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Unemployed fear the worst if Congress doesn't extend benefits

Vicki Ziegler lost her apartment when she got laid off from her $13-an-hour sales assistant job in August. Now she and her 11-year-old son share a bedroom in her aunt's condo in Kent. Ziegler's worried that she won't be able to make her $157 monthly car payment if she loses her $285 a week in unemployment benefits.
Vicki Ziegler lost her apartment when she got laid off from her $13-an-hour sales assistant job in August. Now she and her 11-year-old son share a bedroom in her aunt's condo in Kent. Ziegler's worried that she won't be able to make her $157 monthly car payment if she loses her $285 a week in unemployment benefits. Kevin P. Casey/MCT

WASHINGTON — Vicki Ziegler, 49, lost her apartment when she got laid off from her $13-an-hour sales assistant job in August, and now she and her 11-year-old son share a bedroom in her aunt's condo in Kent, Wash.

She's worried that she won't be able to make her $157 monthly car payment if she loses her $285 a week in unemployment benefits.

"If I have no car, no food, what am I supposed to do?" she asked. "Let my child starve?"

Ziegler is among the 100,000 people in Washington state and 5 million Americans who will lose their unemployment benefits if Congress doesn't vote by the end of the year to extend them.

Those people include Sheila Clanin, 63, of Bellevue, Wash., who has applied for 500 jobs — with no luck — since getting laid off as an engineering technician in June 2010. She gets $396 a week in unemployment benefits and is thinking of dying her white hair to look younger to help her get a job.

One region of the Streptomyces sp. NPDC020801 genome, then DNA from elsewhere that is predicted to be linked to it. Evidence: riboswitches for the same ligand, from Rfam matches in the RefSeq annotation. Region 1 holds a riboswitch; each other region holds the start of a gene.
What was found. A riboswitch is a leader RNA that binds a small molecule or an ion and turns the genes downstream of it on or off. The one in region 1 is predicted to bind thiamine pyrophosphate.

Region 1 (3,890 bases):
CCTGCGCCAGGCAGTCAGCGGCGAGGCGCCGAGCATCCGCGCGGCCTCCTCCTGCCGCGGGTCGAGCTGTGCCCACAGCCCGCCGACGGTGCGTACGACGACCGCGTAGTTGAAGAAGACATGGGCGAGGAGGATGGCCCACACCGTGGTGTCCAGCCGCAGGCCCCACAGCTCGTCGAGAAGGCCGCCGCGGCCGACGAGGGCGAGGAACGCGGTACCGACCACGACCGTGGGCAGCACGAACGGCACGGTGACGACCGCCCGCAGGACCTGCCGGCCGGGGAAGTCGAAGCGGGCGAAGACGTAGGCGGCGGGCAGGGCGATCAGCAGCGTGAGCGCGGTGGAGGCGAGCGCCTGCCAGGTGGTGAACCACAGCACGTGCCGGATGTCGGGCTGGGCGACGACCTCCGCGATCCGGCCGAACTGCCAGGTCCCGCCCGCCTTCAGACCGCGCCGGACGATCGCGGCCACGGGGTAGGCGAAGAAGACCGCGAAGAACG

"It's kind of depressing," Clanin said. "I wasn't depressed at first. In fact, the first of the year, I thought, `OK, this is going to be it.' But nothing ever happened. And you know, nothing is going on. Nobody seems to be hiring."

They also include Scott Tweedy, 46, who worked for 20 years at his $50,000-a-year job as an operations manager before getting laid off in March. Now he fears he will lose his one-story rambler in Olalla, Wash., if Congress takes away his $482 unemployment check, but he's trying to stay positive.

"I know there's a heckuva lot of people that are in a much worse-off situation than me," he said.

In Washington, where the maximum weekly unemployment check is $583, the state's Employment Security Department began sending out letters this week, telling the unemployed that their checks will soon stop coming if Congress fails to act.

On Thursday, it remained unclear what members would do as they struggled to wrap up their business for the year, with hopes of getting out of town for the holidays by Friday night.

House Republicans voted on Tuesday to extend the benefits as part of a broader plan to continue a Social Security payroll tax cut, but they angered Senate Democrats by refusing to allow a surtax on millionaires to pay for it. And President Barack Obama promised to veto the House bill, upset that it also included a 1,700-mile project to deliver oil from oil sands in Canada to the U.S. Gulf Coast.

Despite the gridlock, Republicans and Democrats alike said it's important for Congress to extend jobless benefits.

In the House, Republican Rep. Dave Reichert of Washington state said it's "critically important to many of this country's most vulnerable citizens."

"Inaction is unacceptable," he said.

And in the Senate, Democrat Patty Murray said that unemployment benefits are providing "a lifeline" for the unemployed.